HOMEBREW Digest #845 Tue 17 March 1992

Digest #844 Digest #846

		Rob Gardner, Digest Coordinator

  mead (Russ Gelinas)
  sn at old bay, lauter tun (dave ballard)
  keg hopping (card)
  Re: Ripping the Big Boys (Norm Pyle)
  Aluminum and Honeymoon (Bob_Konigsberg)
  Hop Utilization (Walter H. Gude)
  The Big Boys, a different approach. ("DRCV06::GRAHAM")
  hop roots by mail (lg562)
  Liquid vs. Dry Yeast (David Van Iderstine)
  Re: Homebrew Digest #844 (March 16, 1992) (Jeff Frane)
  more questions (ZLPAJGN)
  Re:  HoneyMoon (David Van Iderstine)
  Dry Hopping, Ale Yeast Fermentation Temps (Tom Bower)
  Another note on those 5-gal stainless steel pots (Tom Nolan)
  Re: Boiling Pots, Re: Ripping the Big Boys (Greg Wageman)
  A weird story (Tom Nolan)
  Streak plates & purity (mvalent)
  yeast culturing (Kathleen T Moore)
  Re-hydrating, Wyeast, Yield (Jack Schmidling)
  More on Red Star (Pierre Charles Jelenc)
  housing needed for AHA 92 (Doug Henderson)
  The homebrew FAQ...a few modest suggestions (J.David Ruggiero)

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---------------------------------------------------------------------- Date: 16 Mar 92 22:38:00 GMT-9:00 From: "603APSSS" <603apsss at kadena-emh.af.mil> Subject: PLEASE STOP!! I N T E R O F F I C E M E M O R A N D U M Date: 16-Mar-1992 10:35pm JST From: 603rd Aerial Port Squadron 603APSSS Dept: Systems Support Center Tel No: TO: Remote Addressee ( __HOMEBREW at HPFCMI.FC.HP.COM ) Subject: PLEASE STOP!! PLEASE STOP SENDING THESE HOMEBREW DIGESTS TO ME! THE INDIVIDUAL WHO WAS INTERESTED IN YOUR PUBLICATION HAS TRANSFERRED TO SCOTT AFB IN ILLINOIS. SINCERELY YOURS, SSGT BUFORD C. TOOLE Return to table of contents
Date: Mon, 16 Mar 1992 9:12:47 -0500 (EST) From: R_GELINAS at UNHH.UNH.EDU (Russ Gelinas) Subject: mead The following question is in memory of Cher F..... Is there any need to be concerned about mead being exposed to light? It has no hops in it. Russ Return to table of contents
Date: 16 Mar 1992 9:47 EST From: dab at dasher.cc.bellcore.com (dave ballard) Subject: sn at old bay, lauter tun hey now- for those of you on the central new jersey area, old bay in new brunswick now has sierra nevada pale ale and porter on tap! they also have a special mardi gras bock from stoudt's that isn't bad. just wanted to let you know. also- has anyone gotten ahold of the new "phil's lauter tun" yet? bill at the home brewery was playing around with one he had just gotten in the last time i was up there and i saw an add for them in the latest zymurgy. just wondering... later dab ========================================================================= dave ballard "Maybe you had too much too fast" dab at dasher.cc.bellcore.com ========================================================================= Return to table of contents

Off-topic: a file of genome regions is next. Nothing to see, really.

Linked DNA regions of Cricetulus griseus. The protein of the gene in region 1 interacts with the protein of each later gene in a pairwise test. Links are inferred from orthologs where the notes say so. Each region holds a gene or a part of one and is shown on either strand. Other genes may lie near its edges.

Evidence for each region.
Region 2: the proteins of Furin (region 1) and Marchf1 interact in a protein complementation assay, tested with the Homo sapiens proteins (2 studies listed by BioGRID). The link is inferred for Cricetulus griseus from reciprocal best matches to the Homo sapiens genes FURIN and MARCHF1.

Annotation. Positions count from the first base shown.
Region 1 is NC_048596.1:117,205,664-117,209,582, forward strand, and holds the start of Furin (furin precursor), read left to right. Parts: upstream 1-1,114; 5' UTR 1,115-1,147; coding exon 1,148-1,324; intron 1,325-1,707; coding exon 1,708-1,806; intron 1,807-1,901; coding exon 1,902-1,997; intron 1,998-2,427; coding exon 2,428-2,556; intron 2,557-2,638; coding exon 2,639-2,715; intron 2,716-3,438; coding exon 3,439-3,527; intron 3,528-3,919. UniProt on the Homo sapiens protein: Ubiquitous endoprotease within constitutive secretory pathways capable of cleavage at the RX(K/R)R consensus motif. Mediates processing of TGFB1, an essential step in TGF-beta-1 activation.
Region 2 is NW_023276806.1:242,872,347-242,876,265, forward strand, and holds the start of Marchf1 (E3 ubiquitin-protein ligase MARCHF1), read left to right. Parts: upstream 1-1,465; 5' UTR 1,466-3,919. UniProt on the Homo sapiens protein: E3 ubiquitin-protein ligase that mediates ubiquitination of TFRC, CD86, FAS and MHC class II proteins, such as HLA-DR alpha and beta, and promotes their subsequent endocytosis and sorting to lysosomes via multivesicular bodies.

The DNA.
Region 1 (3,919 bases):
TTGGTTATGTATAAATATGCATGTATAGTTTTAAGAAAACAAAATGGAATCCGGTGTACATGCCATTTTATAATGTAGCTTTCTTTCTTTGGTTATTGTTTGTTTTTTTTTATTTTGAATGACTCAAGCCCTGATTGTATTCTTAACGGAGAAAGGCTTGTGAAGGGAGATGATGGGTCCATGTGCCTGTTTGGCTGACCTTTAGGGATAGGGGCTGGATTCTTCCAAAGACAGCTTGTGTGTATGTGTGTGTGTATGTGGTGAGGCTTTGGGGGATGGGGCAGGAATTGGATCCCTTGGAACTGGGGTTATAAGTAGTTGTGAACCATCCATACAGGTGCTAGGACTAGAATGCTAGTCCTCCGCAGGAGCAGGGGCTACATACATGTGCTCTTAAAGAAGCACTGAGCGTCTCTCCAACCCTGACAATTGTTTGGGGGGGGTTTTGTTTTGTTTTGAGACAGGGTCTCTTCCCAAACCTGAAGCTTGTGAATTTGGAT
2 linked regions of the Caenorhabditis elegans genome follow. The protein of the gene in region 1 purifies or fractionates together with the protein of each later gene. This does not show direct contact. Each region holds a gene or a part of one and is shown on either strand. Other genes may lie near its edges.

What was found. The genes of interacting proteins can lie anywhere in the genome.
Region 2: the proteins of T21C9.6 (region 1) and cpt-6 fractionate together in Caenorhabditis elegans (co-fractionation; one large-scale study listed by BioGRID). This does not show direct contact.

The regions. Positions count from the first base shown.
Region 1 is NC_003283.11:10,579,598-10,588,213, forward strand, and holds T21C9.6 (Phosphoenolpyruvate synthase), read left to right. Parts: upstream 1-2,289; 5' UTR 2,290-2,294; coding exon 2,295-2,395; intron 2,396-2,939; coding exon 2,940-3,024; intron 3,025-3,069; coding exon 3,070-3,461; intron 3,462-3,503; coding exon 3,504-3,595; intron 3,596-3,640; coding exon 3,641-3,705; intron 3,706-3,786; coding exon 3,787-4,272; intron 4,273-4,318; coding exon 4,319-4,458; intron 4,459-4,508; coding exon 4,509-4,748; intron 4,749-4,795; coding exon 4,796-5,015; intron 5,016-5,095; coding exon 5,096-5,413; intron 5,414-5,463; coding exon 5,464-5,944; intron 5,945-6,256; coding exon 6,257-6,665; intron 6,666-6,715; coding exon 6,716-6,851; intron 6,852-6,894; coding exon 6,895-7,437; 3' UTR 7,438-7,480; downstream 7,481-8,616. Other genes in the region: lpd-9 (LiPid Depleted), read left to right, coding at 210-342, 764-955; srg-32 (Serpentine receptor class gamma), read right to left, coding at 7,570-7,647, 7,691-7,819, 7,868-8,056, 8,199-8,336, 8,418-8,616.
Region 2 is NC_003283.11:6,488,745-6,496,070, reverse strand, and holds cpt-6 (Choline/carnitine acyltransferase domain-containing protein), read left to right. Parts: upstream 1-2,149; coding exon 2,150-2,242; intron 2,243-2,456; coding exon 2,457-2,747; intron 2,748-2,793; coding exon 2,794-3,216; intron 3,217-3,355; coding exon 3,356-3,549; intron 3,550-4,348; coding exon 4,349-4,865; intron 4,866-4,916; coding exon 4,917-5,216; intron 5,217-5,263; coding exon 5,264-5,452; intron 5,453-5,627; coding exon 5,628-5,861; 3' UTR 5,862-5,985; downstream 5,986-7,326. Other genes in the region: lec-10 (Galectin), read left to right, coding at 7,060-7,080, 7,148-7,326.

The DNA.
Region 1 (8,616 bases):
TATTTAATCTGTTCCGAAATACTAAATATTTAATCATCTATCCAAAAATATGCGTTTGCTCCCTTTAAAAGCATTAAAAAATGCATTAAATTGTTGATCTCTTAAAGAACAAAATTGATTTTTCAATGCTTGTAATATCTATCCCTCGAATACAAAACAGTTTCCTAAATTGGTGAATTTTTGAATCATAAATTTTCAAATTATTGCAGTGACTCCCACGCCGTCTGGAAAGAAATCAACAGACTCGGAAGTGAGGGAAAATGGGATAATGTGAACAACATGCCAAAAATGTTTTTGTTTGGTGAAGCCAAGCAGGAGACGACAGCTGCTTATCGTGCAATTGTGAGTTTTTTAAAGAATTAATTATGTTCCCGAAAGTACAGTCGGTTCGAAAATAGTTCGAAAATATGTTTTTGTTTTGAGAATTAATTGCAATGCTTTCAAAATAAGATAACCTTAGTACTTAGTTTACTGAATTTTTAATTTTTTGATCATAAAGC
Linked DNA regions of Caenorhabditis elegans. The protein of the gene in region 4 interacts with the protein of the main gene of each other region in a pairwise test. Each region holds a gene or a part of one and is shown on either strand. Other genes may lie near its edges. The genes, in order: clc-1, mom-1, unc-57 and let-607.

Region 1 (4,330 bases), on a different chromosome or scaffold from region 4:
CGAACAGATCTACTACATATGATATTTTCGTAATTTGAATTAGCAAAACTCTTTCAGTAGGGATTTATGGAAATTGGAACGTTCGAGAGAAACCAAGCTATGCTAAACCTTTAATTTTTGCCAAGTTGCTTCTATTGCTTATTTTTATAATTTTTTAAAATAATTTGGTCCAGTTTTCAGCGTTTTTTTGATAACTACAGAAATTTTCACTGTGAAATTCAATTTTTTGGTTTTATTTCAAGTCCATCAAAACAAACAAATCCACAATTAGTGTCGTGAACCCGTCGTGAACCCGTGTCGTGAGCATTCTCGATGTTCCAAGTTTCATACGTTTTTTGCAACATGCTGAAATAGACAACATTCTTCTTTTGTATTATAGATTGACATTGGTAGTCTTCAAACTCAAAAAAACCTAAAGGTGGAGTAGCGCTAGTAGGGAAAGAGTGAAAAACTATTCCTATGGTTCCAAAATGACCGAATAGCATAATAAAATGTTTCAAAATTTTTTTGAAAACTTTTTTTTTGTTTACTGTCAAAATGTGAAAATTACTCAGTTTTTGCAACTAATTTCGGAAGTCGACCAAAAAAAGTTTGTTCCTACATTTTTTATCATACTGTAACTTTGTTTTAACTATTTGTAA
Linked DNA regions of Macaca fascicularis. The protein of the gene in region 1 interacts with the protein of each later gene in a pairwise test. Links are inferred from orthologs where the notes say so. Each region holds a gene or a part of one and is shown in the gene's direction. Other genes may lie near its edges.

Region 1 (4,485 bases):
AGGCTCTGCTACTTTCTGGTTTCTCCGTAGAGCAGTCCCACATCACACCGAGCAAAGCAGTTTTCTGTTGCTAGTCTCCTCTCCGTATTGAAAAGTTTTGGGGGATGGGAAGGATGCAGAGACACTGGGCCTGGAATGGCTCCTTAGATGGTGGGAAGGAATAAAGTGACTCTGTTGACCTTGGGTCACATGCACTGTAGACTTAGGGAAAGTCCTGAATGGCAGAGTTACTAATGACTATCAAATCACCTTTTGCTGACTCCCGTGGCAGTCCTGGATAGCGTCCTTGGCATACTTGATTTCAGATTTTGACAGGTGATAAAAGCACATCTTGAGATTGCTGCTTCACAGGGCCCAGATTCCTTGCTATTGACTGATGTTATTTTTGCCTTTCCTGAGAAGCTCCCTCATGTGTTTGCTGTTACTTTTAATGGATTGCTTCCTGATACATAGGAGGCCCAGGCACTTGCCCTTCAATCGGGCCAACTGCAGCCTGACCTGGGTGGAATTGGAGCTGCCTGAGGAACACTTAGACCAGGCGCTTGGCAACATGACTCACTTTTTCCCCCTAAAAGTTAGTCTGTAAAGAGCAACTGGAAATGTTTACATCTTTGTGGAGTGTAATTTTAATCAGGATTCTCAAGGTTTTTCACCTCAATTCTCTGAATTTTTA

Date: Mon, 16 Mar 92 10:02:43 EST From: card at apollo.hp.com Subject: keg hopping I recently tried keg hopping with ~ 1oz leaf hops into nylon bag. Tasted great for about a week, but then the beer developed a very bitter taste. Has anyone else noted this? /Mal Card Return to table of contents
Date: Mon, 16 Mar 92 08:52:50 MST From: pyle at intellistor.com (Norm Pyle) Subject: Re: Ripping the Big Boys Gordon Baldwin <hpubvwa.nsr.hp.com!sherpa2!gbaldwin> writes: >I thing the flack we are giving to the BudMilLob breweries is deserved. and... >I resent the fact that BudMilLob is pushing so hard dollar wise to make >the American Light Lager the only style of beer available. I have a >little more respect for Coors, as they do produce a few more styles that >are available from time to time. I wish more of the majors would follow >their lead... I too, resent the fact that the Big Boys seem to be working so hard to remove "choice" from the beer-drinker's vocabulary. You must realize, though, that the brewers have a job to do, families to feed, etc. It's the marketeers, IMHO, who are doing the dirty work by pushing only the style of beer which appeals to the largest percent of the populace. This style of beer also, not coincidentally, is the style in which folks drink a larger quantity at a sitting. I don't know about the rest of you out there, but when I drink a good hearty homebrew or a nice full-bodied beer of any sort it's usually a single beer I drink. It satisfies me without me having to drink 6 or 8 eight of them (which is the horror of horrors in beer market land). I guess the real point to be made here is that there are lots of folks working at the BB Breweries and that, I suspect, a good portion of them are a lot like you and me. Cheers! Norm Return to table of contents
Date: Mon, 16 Mar 92 08:24 PST From: Bob_Konigsberg at 3mail.3com.com Subject: Aluminum and Honeymoon Just a couple of comments. On Aluminum, I have also heard all the reservations and warnings. Recently however, I was able to attend an Advanced Homebrewing seminar at University of California at Davis. The professor running the brewing department of the school said that the Aluminum issue had been looked into thoroughly. Aluminum pots, and even adding aluminum salts to the brew had no noticeable effect on the quality of the beer. However, he did say that you get what you pay for, and an aluminum pot wouldn't last as long as a stainless one, and would require more cleaning... As for honeymoon, my Webster's (not all Webster's being alike) indicates that it's a transliteration of the Old Norse for "hjunottsmanathr" (diacritical marks not included) literally of "wedding night month". It will be interesting to see what other etymologies are identified. BobK Return to table of contents